Checking expected exception message when using MS Test

Thursday, August 20, 2009

In Typemock we use both NUnit and MSTest to run our unit tests. This practice enables us to check that Isolator works fine on both unit testing framework. Most of NUnit attributes can be translated fully into MSTest attributes (and vise-versa) there is one attribute we tend to use that works differently in MSTest - ExpectedException.
ExpectedException attribute is used to specify that a test should throw an exception to pass, both framework let the user define the type of the exception thrown (i.e. typeof(ApplicationException)) the big difference between the framework lies in the 2nd (optional)  parameter of that attribute - the Message.
While NUnit compares the massage to the exception's message MSTest does not. At first I though it was a bug but further investigation revealed that this was done intentionally, Microsoft decision was that the message should be only descriptive and used to associate a message to the exception and not check it.
So what could a TDD developer do if he wants to write a test that checks the exception message as well?
One solution is to add code to the test to check the exception's message:
[TestMethod]
[ExpectedException(typeof(ApplicationException))]
public void AddNewUser_UserEmailIsEmpty_ThrowException()
{
    try
    {
        // This line should throw an exception
        UserConnector.AddNewUser("user1", "");
    }
    catch (ApplicationException exc)
    {
        Assert.AreEqual("Error: user's email address missing", exc.Message);
        throw;
    }
}
You can read more about this method at IMistaken Blog.
The problem with this solution is that whenever I need to check an exception message I need to write ~4 more lines of code that makes my test less readable and somewhat error prone.

After digging a bit on the net I found a better solution, it seems that both XUnit and MBUnit uses Assert.Throws method instead of an attribute to check for expected exceptions.
First I've created a new class MyAssert that handles the exception verification logic:
public class MyAssert
{
    public static void Throws<T>(Action action, string expectedMessage) where T : Exception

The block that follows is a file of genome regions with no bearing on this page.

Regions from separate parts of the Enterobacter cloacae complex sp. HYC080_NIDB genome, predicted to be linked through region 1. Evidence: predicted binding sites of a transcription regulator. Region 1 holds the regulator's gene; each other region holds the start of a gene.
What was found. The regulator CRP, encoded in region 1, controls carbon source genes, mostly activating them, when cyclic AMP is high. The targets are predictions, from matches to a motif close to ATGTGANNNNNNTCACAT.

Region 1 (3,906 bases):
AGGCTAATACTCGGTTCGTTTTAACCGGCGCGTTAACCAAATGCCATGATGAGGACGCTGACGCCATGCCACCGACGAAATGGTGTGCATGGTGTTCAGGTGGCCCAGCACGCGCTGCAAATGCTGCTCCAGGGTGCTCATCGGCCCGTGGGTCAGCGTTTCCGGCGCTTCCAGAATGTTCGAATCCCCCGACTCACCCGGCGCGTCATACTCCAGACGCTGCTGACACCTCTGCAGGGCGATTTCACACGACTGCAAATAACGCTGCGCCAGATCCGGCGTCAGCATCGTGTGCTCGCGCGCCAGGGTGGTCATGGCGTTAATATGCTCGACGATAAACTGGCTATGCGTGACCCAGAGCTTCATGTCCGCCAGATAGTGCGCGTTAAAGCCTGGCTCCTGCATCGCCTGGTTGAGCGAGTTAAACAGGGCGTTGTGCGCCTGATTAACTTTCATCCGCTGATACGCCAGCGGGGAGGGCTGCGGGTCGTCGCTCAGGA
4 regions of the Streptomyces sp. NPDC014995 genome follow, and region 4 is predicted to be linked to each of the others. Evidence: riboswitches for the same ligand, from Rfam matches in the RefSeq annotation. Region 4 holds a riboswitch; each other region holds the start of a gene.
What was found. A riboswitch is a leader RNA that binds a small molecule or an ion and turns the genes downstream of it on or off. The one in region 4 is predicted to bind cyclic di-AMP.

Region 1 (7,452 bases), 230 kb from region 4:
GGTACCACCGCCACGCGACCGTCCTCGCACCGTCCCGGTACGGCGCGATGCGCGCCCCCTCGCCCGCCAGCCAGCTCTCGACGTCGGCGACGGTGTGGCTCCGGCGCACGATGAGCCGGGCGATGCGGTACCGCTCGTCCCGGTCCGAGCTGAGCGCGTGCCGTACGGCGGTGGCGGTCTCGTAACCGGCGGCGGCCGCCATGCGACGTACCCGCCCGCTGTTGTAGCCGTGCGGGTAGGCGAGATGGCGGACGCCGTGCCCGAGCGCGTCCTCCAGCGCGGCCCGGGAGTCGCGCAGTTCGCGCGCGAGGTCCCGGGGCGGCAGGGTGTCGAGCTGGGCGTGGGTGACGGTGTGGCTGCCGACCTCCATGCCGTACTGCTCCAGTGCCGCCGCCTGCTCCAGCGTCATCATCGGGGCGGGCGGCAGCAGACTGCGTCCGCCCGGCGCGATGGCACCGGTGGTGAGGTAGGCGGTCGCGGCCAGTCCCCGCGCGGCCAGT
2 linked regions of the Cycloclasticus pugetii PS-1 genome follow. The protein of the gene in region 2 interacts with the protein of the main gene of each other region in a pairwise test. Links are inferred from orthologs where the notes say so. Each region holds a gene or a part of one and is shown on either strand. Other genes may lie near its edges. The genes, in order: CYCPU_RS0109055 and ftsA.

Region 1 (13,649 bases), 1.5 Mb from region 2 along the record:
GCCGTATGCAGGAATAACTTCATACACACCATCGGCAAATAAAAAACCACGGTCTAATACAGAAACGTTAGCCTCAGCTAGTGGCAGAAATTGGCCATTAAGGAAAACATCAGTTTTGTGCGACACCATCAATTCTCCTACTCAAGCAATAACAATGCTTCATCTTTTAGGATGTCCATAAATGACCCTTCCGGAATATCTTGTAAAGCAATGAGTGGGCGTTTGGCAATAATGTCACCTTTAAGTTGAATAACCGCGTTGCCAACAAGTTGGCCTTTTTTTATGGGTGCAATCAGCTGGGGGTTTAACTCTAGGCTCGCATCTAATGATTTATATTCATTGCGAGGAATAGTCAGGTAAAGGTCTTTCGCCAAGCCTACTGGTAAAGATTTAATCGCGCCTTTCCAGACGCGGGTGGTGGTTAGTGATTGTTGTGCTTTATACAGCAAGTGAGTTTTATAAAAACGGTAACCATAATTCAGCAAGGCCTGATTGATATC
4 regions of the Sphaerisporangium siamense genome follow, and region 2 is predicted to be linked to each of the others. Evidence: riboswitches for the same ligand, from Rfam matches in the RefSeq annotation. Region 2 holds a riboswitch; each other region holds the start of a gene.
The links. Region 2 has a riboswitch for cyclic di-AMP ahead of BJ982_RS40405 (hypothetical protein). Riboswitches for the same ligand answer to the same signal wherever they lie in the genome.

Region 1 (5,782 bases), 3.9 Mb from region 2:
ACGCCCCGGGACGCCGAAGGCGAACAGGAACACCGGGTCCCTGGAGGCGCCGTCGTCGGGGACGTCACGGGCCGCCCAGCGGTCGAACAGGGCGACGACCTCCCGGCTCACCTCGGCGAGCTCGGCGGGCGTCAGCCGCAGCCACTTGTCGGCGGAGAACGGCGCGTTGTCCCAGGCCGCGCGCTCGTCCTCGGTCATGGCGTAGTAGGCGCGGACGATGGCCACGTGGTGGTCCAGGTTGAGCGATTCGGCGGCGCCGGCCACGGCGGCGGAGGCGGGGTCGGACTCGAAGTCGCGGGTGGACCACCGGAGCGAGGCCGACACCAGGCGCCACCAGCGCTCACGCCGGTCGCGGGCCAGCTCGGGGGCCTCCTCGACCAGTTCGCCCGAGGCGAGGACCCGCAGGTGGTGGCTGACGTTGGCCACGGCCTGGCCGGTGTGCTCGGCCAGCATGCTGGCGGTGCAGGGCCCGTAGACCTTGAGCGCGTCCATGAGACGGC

{
        try
        {
            action.Invoke();
        }
        catch (T exc)
        {
            Assert.AreEqual(expectedMessage, exc.Message);

            return;
        }

        Assert.Fail("Exception of type {0} should be thrown.", typeof(T));
    }
}
Then all I needed to do is use the new class whenever I needed to test for an exception and verify its message:
[TestMethod]
public void AddNewUser_UserEmailIsEmpty_ThrowException()
{
    MyAssert.Throws<ApplicationException>(
        () => UserConnector.AddNewUser("user1", ""), "Error: user's email address missing");
}
Although this solution seems more complicated at first it does have two advantages:
  1. I don't need to write the verification logic anymore
  2. I can specify the exact line in which I expect the exception to be thrown from.
Some would claim that using Throws is an over specification of the test but I don't think so. If using Assert calls during unit tests to check that specific line of test returned specific value is fine so does testing that a specific line throw a specific exception is acceptable as well.
After using MyAssert.Throws for a while I have to say I prefer it to using ExpectedException attribute because of the specific meaning it bring to my unit tests.

1 comment

  1. I really like the possibility to specify the exact line the exception should be thrown from. I've been in a situation where a test failed by throwing an exception at one of the first lines of the test method. The expected outcome was an exception in the last line. Since the early, unexpected, exception was of the same type as the expected exception everything looked fine when running the tests.

    With your Assert.Throws method that error would have been caught.

    ReplyDelete

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